Why You Should Become an EMT

Why You Should Become an EMT

Or more to the Point, WHY you should get EMT Training…

In a Nutshell the answer is the same as to Why You Should Always be Armed: Because when Seconds Count, the Police (and the Paramdedics) are only an hour away!

NOBODY is Coming to Save You!

The “Cavalry” are on their Coffee Break or getting Hand Sanitizer.

Prepare Accordingly and Leave Nothing to Chance!

 

Neglected Skills of the Civilian Operator

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“Habit hardens the body for great exertions, strengthens the heart in great peril; Habit breeds that priceless quality: CALM, which passing from rifleman to commander, will lighten the task.”

-Clausewitz

 

In the CO’s quest to stay tactically prepared for any eventuality that may come down the pike, taking a realistic, no bullshit inventory of what skill-sets may have become neglected, for whatever reason, is a good ideal. As I have said many times before, when the CO decides to take charge of his own development and training as a warrior, Self-Delusion and Illusions of Grandeur have to be thrown out the window. HONESTY with one’s self is fundamental to be successful. Let’s face it: when it comes to “self-training”, all of us tend to focus more on the skills we are good at versus the ones we suck at, right? I mean none of us Alpha-Males will ever pass up the opportunity to pet our own ego’s when we can right? Word of advice: Stop thinking that your personal drill time is about creating opportunities to “pet your ego.” The sooner you realize that what you are doing is not a game or a round of “tactical golf”, but in essence a lifestyle, the sooner you will start becoming a warrior in the purest sense of the word.

A good friend suggested I do a “Top 3” or “Top 5” CO Neglected Skill Set list, but I soon realized that for this to be truly effective,  it is going to be up to the CO to be honest with themselves and develop  their own Top 5 or Top 10 “neglected skills” list. I did however, want to give you guys a guide to help steer you in the right direction, so I took a poll the other day with my students and came up with the following short list.

 

  • Endurance Training

So many students when you start talking about “neglected skills sets” automatically want to either pick up a gun or knife and go Rambo. Very few want to consider the very base  aspect that they are not in the most ideal shape physically to get into a fight. Bottom line, if you run out of steam 45 seconds into a fight, you are probably going to lose and/or die, so from my experiences, cardio and endurance training should be something you do every time you go to drill. Strength training is also important, but from what I have seen in my experiences, it has been a persons cardio/endurance and not just pure strength that has brought them through most “sideways situations.”

  • Small Unit Tactics

If a guerilla resistance is to be effective in combat, it has to be organized. The squad is the basic tactical building block of an armed force; conventional or un-conventional,  it is the primary war-fighting unit.  U.S. ground forces, principally the squad rifleman, have historically suffered nearly 80% of all wartime casualties since WW1. The difference between the training for a small, guerilla army and a larger, more conventional army is that the guerilla armies training revolves principally around the squad and maybe platoon strength, while a conventional army training revolves around much larger contingents of men, typically company strength and above.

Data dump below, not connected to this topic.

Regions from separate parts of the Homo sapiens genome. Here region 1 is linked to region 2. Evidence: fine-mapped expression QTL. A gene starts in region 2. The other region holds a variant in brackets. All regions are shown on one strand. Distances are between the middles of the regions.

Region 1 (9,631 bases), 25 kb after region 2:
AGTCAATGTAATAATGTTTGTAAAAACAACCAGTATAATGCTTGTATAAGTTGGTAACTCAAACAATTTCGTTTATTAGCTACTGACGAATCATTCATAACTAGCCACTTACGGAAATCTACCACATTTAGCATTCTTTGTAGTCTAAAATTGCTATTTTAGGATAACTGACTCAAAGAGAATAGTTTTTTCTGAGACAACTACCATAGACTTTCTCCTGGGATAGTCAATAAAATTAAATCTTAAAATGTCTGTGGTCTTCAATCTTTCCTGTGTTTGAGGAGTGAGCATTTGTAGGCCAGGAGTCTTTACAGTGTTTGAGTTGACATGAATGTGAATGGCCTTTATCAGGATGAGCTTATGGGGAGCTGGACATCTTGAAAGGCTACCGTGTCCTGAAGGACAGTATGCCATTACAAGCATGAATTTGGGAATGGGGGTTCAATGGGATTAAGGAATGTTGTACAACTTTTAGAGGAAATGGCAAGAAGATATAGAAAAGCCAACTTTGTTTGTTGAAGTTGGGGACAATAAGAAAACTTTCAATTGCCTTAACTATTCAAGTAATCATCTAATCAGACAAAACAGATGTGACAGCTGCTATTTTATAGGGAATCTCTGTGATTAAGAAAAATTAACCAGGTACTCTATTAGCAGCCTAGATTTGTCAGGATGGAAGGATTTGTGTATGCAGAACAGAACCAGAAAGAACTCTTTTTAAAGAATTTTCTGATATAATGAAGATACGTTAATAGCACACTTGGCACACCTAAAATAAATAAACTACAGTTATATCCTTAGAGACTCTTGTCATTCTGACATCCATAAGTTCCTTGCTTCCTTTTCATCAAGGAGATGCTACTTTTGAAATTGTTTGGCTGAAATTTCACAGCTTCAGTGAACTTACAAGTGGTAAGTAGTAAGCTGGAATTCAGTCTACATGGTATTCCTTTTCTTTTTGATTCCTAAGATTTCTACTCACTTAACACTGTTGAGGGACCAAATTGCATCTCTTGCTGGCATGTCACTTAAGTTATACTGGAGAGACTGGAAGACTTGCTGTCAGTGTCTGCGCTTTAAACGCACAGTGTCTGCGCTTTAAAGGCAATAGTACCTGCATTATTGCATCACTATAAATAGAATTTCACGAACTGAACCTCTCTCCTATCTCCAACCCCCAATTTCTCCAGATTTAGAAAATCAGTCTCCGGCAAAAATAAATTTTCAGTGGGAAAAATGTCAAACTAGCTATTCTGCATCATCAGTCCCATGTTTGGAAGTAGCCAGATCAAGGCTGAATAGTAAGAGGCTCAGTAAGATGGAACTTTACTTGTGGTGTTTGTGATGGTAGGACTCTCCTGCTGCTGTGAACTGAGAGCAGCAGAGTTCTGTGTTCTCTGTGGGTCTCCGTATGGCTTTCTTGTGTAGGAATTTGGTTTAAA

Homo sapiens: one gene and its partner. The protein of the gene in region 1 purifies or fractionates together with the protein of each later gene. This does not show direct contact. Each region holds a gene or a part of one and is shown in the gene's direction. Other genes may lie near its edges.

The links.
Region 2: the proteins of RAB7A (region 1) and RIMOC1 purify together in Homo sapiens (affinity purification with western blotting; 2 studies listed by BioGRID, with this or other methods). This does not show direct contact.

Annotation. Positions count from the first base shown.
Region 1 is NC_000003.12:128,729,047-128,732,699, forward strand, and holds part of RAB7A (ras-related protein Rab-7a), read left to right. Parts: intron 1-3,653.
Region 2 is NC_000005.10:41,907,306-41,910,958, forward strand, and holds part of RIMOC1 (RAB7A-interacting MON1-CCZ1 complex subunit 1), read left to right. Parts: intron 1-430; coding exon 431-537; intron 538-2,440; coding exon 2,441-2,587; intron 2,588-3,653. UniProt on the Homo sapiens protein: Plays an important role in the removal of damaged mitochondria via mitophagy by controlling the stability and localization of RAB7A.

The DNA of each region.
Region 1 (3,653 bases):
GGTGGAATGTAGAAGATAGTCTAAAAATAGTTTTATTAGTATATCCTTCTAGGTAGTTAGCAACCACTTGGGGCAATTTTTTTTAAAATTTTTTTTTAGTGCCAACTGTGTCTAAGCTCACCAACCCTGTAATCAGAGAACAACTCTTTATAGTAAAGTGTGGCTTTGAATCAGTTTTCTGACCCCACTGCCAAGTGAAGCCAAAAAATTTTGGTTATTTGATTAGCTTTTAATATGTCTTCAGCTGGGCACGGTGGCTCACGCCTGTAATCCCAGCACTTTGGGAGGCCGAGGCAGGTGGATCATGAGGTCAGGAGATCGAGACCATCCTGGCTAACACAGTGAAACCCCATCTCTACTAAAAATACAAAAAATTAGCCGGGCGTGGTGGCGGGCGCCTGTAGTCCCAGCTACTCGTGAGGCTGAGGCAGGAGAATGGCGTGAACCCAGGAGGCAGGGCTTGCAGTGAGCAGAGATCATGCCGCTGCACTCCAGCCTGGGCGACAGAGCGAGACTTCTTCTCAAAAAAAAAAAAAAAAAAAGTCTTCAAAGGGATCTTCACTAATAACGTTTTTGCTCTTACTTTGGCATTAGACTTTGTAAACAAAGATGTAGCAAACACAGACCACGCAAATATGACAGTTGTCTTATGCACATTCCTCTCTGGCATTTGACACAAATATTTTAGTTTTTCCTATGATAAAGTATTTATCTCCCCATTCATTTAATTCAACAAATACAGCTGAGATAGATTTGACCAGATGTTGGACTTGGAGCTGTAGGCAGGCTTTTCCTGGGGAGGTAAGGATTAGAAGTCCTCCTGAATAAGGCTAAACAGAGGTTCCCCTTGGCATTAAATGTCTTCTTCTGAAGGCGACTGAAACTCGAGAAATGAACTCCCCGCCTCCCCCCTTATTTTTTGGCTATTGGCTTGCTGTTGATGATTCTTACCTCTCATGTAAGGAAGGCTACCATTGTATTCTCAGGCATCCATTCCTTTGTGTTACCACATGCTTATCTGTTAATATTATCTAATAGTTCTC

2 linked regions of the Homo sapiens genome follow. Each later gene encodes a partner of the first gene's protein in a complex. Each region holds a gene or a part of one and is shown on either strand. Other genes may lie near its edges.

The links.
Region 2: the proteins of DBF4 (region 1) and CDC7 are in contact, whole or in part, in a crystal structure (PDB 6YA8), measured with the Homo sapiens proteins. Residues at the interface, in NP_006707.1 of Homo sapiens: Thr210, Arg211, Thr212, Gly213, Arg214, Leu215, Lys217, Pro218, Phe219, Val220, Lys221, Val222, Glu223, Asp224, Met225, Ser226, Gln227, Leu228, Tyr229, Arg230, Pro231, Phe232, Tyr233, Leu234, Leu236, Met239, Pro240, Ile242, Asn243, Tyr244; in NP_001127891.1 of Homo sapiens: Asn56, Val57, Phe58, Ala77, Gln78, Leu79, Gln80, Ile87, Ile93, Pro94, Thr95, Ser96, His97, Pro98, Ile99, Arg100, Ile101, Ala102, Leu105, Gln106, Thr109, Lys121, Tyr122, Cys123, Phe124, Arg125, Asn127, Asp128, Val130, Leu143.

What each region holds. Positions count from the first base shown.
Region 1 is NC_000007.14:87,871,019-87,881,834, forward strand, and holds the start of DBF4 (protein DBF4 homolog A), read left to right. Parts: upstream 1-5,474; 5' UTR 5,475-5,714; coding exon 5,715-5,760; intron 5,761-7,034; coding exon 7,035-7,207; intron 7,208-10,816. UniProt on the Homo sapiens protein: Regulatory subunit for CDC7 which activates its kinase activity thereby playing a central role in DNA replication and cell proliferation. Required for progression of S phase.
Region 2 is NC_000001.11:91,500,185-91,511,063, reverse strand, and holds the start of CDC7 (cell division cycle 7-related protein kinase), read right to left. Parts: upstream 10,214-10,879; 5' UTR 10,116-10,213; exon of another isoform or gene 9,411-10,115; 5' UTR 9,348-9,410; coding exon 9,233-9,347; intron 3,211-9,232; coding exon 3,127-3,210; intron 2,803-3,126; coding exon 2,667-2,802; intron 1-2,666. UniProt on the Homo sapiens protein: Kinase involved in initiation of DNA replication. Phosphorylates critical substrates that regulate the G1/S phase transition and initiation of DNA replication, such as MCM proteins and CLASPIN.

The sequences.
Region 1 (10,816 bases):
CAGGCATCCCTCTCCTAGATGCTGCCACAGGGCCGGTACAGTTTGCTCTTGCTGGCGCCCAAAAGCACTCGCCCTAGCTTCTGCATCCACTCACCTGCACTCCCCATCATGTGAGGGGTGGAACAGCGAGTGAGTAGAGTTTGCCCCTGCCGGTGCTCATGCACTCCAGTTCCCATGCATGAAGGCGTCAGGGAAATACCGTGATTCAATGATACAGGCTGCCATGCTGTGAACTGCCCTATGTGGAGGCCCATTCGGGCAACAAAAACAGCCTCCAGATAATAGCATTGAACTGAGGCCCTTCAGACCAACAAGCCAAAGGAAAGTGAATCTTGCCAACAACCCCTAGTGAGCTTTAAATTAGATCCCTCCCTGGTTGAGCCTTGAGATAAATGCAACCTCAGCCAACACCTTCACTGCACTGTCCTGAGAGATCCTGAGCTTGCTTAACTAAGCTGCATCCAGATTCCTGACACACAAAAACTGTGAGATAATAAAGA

I will be doing a series of articles on this topic as I carefully develop the HCS syllabus for fall courses. In the meantime, a great resource to give you the basics is the US Army Rangers Handbook (I have an older version as a .pdf file if anybody wants it; just email me) Since this is a vast and in-depth topic, it would be my suggestion to focus on two primary things to begin with: Patrol Procedures and Setting Ambushes. Once you have the squad where they are semi-cohesive and can follow simple orders, you can start training on breaking and initiating contact.

Just remember: a well-trained and highly motivated individual by themselves can accomplish very little in the big scheme of things tactically, but just like a hand with five individual fingers, when it is open, it is vulnerable and pretty much useless, but when that hand closes and becomes a fist, it becomes a viable and potent weapon that can make a serious impact.

  •  Medical Trauma Training

Most CO’s know basic first aid and CPR, but very few have actually taken the time to learn how to treat a traumatic injury, like a gunshot wound or a knife stabbing. Just like the solider on the battlefield, every CO needs to be trained in how to treat a gunshot wound. Sure, we all may carry a Quickclot pack in our car or in our Range Bag, but have we actually used one yet in a simulated incident? The US Military uses pig carcasses to teach TCCC (Tactical Combat Casualty Care), so it is not out of the realm of possibility for civilians to do the same. Of course for you less adventurous souls, you can shell out the greenbacks and take a serious course like the ones offered at Lone Star Medics if patching up pigs is not your thing.

So there it is, a short list to get you going. But as I said before, be REAL with yourself and start with the SKILLS you know you need to work on! Now, enough sitting around and jaw jacking, get off your ass and go train!

Stay Real, Stay Armed and Stay Dangerous!